In particular, if the vector bundle with extra data splits into a sum of two line bundles, then the total degree from ordering the line bundles in both ways is $\deg L_2 - \deg L_1 + \deg L_1 - \deg L_2 - \deg D = -3$ so one must be at least $-1$ so any function with zero constant terms vanishes on such data.

It then follows that if we have $\deg L_2 - \deg L_1 - \deg D' = -2, because the ext group is one-dimensional, the sum is over a single vector bundle with extra data plus a single split one, so if all constant term vanishes, the function vanishes on every vector bundle with extra data arising in this way as well.

But it is easy to see that one can always choose a sub-line-bundle $L_2$ to make this at least $-2$: If $V = \mathcal O(a) + \mathcal O(b)$, with $a<b$, we can always choose $\mathcal O(b) = L_2$, and if $V = \mathcal O(a) + \mathcal O(a)$, then either we can choose some sub $\mathcal O(a)$ that agrees with $2$ of the three geometric points of $D$ or we can choose a nontrivial map $\mathcal O(a-1)$ to $V$ that agrees with all three geometric points of $D$, and either of these will qualify.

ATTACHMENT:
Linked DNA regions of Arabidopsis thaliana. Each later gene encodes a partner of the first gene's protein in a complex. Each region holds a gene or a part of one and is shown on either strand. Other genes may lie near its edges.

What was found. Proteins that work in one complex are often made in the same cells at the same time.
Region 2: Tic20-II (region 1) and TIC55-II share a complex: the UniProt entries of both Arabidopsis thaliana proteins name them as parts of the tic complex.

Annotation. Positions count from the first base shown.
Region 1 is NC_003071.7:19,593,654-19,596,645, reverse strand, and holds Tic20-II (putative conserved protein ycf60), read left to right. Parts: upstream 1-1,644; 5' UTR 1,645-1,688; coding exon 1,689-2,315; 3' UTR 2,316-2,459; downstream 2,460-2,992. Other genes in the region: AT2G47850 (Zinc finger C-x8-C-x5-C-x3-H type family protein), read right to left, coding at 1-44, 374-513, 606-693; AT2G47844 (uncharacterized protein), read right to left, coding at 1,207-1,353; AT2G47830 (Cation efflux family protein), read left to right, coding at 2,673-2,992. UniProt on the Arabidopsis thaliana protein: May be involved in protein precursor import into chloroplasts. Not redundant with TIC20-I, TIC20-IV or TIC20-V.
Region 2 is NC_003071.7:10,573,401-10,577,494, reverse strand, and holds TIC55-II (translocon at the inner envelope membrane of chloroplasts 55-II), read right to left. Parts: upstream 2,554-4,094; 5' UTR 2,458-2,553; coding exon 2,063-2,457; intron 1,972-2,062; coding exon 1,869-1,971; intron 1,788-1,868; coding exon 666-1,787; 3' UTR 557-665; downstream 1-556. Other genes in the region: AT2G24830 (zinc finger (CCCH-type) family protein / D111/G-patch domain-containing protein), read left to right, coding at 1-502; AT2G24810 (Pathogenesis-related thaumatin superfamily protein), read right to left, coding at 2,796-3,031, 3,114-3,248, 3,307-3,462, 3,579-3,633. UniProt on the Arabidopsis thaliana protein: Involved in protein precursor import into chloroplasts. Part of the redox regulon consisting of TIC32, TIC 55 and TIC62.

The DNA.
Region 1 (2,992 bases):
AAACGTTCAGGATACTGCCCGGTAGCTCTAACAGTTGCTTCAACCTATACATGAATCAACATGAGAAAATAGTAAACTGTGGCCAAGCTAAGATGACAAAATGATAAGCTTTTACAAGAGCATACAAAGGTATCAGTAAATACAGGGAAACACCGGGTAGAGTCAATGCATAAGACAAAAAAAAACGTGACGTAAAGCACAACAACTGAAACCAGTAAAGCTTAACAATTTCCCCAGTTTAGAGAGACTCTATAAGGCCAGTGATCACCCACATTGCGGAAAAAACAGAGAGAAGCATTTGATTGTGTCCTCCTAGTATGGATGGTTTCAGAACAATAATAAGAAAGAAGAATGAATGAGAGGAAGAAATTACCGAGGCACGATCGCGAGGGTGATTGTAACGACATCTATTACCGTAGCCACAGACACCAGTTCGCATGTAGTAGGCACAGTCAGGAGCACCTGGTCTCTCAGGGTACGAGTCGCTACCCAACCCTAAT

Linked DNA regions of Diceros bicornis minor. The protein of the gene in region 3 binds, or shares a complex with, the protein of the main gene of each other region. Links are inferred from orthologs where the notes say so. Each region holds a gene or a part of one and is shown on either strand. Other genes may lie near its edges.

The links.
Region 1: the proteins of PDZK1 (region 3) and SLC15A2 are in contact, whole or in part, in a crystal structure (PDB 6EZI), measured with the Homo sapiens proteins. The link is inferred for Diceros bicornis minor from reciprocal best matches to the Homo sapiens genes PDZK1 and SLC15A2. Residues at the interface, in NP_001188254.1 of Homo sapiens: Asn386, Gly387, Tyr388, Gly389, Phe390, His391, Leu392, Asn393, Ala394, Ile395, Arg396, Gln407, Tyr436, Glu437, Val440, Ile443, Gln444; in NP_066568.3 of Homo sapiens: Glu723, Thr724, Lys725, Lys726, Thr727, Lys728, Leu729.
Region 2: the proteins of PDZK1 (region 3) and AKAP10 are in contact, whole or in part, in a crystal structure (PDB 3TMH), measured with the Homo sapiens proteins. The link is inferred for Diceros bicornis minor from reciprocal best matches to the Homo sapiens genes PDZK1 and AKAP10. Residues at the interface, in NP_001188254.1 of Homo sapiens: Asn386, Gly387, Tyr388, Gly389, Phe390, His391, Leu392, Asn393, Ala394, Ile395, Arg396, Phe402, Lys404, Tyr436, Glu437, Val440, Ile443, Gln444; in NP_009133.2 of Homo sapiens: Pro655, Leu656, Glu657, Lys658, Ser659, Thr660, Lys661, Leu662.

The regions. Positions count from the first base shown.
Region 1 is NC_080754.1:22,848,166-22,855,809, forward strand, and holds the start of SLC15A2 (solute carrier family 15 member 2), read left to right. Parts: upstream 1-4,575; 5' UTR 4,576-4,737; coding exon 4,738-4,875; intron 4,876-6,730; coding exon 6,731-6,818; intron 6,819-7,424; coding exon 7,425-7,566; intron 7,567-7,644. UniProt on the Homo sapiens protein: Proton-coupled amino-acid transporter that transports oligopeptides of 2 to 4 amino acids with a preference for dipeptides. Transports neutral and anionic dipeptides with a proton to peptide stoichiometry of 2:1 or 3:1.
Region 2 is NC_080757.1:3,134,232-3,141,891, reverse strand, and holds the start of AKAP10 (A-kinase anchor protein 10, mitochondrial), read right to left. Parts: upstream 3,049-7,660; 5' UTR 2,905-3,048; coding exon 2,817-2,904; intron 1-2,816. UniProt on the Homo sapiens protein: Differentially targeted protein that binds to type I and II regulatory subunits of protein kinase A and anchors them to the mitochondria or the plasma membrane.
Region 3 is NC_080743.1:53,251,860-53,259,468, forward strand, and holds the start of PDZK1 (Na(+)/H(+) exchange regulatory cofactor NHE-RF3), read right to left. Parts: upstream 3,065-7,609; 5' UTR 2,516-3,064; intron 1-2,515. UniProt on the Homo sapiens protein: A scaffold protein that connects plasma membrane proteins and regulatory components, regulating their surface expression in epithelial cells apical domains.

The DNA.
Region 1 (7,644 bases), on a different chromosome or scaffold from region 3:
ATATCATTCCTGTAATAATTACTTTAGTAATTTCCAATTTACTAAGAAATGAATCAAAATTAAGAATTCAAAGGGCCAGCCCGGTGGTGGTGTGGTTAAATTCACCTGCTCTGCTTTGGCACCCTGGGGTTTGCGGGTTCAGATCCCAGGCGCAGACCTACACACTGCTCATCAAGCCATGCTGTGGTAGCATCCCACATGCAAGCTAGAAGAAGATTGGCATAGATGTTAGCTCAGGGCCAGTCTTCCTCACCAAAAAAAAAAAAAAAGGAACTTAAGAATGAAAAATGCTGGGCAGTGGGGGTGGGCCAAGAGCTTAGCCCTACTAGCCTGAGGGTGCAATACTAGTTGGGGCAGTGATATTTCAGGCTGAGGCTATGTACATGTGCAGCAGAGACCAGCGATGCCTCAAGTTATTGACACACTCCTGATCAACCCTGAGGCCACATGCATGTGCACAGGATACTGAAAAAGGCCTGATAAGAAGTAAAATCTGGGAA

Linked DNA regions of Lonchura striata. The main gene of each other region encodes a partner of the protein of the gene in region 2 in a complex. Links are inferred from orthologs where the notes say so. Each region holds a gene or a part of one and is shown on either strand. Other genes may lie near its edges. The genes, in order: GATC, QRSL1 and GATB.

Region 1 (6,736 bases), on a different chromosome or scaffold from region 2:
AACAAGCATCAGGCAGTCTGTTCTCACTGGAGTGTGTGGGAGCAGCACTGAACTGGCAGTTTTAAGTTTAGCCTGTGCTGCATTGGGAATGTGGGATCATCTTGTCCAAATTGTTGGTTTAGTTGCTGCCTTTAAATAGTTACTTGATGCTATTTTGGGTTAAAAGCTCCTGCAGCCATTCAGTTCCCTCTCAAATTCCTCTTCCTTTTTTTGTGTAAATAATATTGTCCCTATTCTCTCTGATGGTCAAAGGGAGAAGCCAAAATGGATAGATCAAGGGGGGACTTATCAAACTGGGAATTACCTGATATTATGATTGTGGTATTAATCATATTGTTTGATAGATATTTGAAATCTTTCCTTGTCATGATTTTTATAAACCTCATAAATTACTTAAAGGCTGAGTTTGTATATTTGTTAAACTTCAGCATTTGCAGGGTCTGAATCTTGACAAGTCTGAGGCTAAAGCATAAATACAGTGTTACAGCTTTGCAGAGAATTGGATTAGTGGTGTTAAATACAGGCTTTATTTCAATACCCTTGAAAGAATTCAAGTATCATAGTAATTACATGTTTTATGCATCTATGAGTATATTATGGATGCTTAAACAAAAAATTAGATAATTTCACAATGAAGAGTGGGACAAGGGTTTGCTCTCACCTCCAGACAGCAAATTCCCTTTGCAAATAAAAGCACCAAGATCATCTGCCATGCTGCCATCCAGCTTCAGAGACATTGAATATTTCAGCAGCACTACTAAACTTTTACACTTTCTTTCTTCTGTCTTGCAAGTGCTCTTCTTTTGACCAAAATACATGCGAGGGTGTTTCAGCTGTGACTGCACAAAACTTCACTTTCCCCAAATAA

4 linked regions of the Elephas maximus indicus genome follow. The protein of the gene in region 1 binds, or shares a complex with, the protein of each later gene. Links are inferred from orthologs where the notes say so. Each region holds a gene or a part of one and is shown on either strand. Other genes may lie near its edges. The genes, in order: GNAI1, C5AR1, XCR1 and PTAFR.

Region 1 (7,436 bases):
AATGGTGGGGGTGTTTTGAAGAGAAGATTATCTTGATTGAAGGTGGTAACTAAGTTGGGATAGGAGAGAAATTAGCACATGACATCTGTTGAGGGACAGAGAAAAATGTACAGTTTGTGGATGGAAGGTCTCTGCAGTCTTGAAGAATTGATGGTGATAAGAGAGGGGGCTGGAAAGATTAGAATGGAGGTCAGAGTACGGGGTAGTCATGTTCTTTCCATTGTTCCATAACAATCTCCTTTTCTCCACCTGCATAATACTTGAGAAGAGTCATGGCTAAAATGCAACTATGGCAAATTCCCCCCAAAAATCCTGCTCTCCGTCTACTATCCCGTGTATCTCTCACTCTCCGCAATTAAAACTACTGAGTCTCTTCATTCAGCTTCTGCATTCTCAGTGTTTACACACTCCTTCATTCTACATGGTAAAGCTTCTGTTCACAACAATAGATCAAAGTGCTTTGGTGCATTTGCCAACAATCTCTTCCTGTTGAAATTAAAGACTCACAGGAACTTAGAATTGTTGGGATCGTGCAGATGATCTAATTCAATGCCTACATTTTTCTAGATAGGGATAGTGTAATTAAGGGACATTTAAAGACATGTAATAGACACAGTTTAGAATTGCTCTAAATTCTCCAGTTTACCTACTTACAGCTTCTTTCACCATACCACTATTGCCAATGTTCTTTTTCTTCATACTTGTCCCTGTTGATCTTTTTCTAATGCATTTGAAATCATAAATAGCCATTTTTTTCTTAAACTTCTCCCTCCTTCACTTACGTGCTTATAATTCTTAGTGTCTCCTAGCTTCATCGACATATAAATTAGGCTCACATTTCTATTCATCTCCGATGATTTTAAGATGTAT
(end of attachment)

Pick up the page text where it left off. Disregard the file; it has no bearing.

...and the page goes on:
Another elementary approach is to check that the quotient of the Bruhat-Tits tree at $\infty$ by $\Gamma_0(D)$ (i.e. the the graph whose vertices are the adelic double quotient under consideration and whose edges are points connected by the Hecke correspondence at $\infty$) consists of an edge with $2^{ \# \textrm{ of closed points in }D-1}$ infinite rays hanging off each vertex if $\deg D \leq 3$, and that this graph has no compactly supported eigenfunctions of its adjacency matrix.

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  • $\begingroup$ Thanks so much for this answer, and for the clear explanation using vector bundles, especially the explanation of the constant term map. In the Deligne-Flicker paper you cite, Prop. 7.1 seems to be saying that for $\mathrm{deg} D = 4$, the number of cusp forms is $q$ on the nose, is that correct? $\endgroup$ – Jared Weinstein Aug 19 at 17:28
  • $\begingroup$ @JaredWeinstein I think so, I just misread “allowed to consist of one closed point of degree 4” and thought they only handled that case. $\endgroup$ – Will Sawin Aug 19 at 17:58